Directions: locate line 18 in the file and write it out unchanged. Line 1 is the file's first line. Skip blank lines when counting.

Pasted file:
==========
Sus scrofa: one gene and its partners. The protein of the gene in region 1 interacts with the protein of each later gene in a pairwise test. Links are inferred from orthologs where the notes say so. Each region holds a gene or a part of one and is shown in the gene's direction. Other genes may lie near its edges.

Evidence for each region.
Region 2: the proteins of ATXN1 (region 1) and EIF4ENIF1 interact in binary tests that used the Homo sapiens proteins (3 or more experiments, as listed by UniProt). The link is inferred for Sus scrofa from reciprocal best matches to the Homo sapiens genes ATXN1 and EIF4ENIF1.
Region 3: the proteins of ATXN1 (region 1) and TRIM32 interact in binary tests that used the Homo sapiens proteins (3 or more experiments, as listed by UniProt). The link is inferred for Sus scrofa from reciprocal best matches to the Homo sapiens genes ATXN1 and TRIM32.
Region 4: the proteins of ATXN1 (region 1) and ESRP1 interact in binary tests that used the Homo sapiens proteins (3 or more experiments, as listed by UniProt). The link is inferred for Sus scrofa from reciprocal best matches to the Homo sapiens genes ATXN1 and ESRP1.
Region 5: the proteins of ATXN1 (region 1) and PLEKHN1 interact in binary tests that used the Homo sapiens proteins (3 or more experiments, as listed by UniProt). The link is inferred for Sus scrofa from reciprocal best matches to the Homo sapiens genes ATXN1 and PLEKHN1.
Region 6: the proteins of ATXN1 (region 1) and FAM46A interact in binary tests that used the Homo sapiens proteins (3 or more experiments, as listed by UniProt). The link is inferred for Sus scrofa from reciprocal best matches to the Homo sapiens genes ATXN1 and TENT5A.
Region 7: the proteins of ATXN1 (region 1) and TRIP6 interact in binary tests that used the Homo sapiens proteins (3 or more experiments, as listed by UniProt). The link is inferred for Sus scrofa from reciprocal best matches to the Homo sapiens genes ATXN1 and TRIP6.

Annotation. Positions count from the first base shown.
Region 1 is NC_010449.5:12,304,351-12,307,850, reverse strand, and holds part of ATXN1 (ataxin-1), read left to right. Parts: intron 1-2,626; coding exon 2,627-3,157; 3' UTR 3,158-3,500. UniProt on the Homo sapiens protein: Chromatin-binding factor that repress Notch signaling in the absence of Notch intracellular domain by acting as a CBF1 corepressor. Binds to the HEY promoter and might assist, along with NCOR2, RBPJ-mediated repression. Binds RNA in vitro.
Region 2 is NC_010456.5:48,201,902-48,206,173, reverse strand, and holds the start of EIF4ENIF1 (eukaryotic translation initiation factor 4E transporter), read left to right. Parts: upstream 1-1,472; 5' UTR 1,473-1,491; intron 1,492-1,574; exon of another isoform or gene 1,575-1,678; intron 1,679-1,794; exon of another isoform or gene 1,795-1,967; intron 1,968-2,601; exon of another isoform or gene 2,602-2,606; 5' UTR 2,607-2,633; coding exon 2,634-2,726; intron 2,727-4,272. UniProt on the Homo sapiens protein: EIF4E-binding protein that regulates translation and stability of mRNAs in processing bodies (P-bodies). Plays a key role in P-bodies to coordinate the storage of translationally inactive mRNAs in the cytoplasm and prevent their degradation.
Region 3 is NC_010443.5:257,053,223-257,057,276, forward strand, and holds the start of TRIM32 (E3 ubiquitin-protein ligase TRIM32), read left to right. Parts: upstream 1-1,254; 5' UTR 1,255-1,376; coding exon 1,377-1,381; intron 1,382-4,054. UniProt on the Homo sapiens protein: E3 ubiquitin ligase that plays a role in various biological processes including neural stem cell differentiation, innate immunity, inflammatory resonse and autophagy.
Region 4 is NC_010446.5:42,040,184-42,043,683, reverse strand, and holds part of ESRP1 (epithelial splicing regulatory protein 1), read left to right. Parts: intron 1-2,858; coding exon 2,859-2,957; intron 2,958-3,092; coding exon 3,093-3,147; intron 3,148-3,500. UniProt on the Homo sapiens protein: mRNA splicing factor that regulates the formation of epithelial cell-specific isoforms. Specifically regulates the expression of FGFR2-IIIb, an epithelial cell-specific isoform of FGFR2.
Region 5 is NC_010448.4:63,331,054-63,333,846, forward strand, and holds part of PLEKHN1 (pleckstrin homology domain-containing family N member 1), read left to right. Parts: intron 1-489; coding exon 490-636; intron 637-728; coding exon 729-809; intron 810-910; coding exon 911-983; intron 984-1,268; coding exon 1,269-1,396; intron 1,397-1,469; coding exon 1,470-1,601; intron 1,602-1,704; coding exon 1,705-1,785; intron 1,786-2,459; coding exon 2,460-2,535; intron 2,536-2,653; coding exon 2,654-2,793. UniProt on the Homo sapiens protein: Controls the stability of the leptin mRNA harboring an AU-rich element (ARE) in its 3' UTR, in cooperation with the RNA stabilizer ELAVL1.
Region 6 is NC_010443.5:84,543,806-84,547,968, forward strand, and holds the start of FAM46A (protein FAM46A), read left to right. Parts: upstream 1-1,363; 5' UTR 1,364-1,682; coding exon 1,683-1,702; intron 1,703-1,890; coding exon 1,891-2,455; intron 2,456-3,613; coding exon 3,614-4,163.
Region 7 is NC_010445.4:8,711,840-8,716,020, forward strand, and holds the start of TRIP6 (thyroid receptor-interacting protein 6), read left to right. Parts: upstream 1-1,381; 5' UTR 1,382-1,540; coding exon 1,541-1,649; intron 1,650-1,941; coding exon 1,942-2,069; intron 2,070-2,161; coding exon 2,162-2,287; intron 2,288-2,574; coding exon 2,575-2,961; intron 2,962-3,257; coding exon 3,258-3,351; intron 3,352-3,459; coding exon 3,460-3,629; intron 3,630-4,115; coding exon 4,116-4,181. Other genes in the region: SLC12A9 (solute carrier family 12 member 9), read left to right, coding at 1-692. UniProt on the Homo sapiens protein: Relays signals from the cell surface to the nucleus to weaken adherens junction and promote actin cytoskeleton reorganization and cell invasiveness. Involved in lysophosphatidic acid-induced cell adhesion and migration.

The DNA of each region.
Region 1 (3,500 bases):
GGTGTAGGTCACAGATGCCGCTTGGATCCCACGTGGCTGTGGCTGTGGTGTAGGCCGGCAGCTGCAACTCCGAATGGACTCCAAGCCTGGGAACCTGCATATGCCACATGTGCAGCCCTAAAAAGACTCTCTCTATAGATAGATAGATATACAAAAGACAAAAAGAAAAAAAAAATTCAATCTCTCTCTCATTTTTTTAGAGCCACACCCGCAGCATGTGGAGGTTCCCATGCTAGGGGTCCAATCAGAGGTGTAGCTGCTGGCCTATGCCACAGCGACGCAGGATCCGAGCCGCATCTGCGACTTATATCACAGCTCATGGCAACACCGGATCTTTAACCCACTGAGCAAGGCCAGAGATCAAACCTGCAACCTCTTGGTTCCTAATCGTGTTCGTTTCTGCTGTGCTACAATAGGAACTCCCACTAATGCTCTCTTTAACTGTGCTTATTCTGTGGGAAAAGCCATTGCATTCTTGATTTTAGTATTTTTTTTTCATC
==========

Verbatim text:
Region 1 (3,500 bases):